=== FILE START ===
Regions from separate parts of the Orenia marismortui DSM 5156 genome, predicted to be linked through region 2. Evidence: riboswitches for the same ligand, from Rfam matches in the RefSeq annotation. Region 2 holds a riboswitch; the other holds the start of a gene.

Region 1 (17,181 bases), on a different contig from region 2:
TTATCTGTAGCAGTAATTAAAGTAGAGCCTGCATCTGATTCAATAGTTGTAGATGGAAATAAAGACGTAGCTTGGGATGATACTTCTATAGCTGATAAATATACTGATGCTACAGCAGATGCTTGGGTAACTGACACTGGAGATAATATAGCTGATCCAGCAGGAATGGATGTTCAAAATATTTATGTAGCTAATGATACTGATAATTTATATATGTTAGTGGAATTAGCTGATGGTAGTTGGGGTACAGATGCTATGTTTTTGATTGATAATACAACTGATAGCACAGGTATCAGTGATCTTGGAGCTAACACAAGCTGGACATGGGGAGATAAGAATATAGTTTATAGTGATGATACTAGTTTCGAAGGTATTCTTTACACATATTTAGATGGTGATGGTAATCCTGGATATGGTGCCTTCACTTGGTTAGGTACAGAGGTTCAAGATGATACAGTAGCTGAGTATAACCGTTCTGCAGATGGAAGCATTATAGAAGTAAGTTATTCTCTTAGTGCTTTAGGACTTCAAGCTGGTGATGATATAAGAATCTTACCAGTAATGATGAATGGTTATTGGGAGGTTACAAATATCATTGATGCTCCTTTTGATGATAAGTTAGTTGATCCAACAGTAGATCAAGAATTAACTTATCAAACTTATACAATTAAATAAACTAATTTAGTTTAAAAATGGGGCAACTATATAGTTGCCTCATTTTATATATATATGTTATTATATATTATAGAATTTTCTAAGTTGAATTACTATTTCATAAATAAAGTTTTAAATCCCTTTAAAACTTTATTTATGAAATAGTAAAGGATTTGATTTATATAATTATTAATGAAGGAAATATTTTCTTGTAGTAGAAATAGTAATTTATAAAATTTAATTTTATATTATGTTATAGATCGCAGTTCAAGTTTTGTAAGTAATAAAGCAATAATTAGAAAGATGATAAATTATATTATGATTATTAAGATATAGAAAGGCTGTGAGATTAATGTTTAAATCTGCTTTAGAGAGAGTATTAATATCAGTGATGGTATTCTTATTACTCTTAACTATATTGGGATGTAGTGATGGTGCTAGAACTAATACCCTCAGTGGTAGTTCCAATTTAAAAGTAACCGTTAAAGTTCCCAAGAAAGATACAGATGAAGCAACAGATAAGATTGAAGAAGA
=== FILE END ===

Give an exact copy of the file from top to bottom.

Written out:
Regions from separate parts of the Orenia marismortui DSM 5156 genome, predicted to be linked through region 2. Evidence: riboswitches for the same ligand, from Rfam matches in the RefSeq annotation. Region 2 holds a riboswitch; the other holds the start of a gene.

Region 1 (17,181 bases), on a different contig from region 2:
TTATCTGTAGCAGTAATTAAAGTAGAGCCTGCATCTGATTCAATAGTTGTAGATGGAAATAAAGACGTAGCTTGGGATGATACTTCTATAGCTGATAAATATACTGATGCTACAGCAGATGCTTGGGTAACTGACACTGGAGATAATATAGCTGATCCAGCAGGAATGGATGTTCAAAATATTTATGTAGCTAATGATACTGATAATTTATATATGTTAGTGGAATTAGCTGATGGTAGTTGGGGTACAGATGCTATGTTTTTGATTGATAATACAACTGATAGCACAGGTATCAGTGATCTTGGAGCTAACACAAGCTGGACATGGGGAGATAAGAATATAGTTTATAGTGATGATACTAGTTTCGAAGGTATTCTTTACACATATTTAGATGGTGATGGTAATCCTGGATATGGTGCCTTCACTTGGTTAGGTACAGAGGTTCAAGATGATACAGTAGCTGAGTATAACCGTTCTGCAGATGGAAGCATTATAGAAGTAAGTTATTCTCTTAGTGCTTTAGGACTTCAAGCTGGTGATGATATAAGAATCTTACCAGTAATGATGAATGGTTATTGGGAGGTTACAAATATCATTGATGCTCCTTTTGATGATAAGTTAGTTGATCCAACAGTAGATCAAGAATTAACTTATCAAACTTATACAATTAAATAAACTAATTTAGTTTAAAAATGGGGCAACTATATAGTTGCCTCATTTTATATATATATGTTATTATATATTATAGAATTTTCTAAGTTGAATTACTATTTCATAAATAAAGTTTTAAATCCCTTTAAAACTTTATTTATGAAATAGTAAAGGATTTGATTTATATAATTATTAATGAAGGAAATATTTTCTTGTAGTAGAAATAGTAATTTATAAAATTTAATTTTATATTATGTTATAGATCGCAGTTCAAGTTTTGTAAGTAATAAAGCAATAATTAGAAAGATGATAAATTATATTATGATTATTAAGATATAGAAAGGCTGTGAGATTAATGTTTAAATCTGCTTTAGAGAGAGTATTAATATCAGTGATGGTATTCTTATTACTCTTAACTATATTGGGATGTAGTGATGGTGCTAGAACTAATACCCTCAGTGGTAGTTCCAATTTAAAAGTAACCGTTAAAGTTCCCAAGAAAGATACAGATGAAGCAACAGATAAGATTGAAGAAGA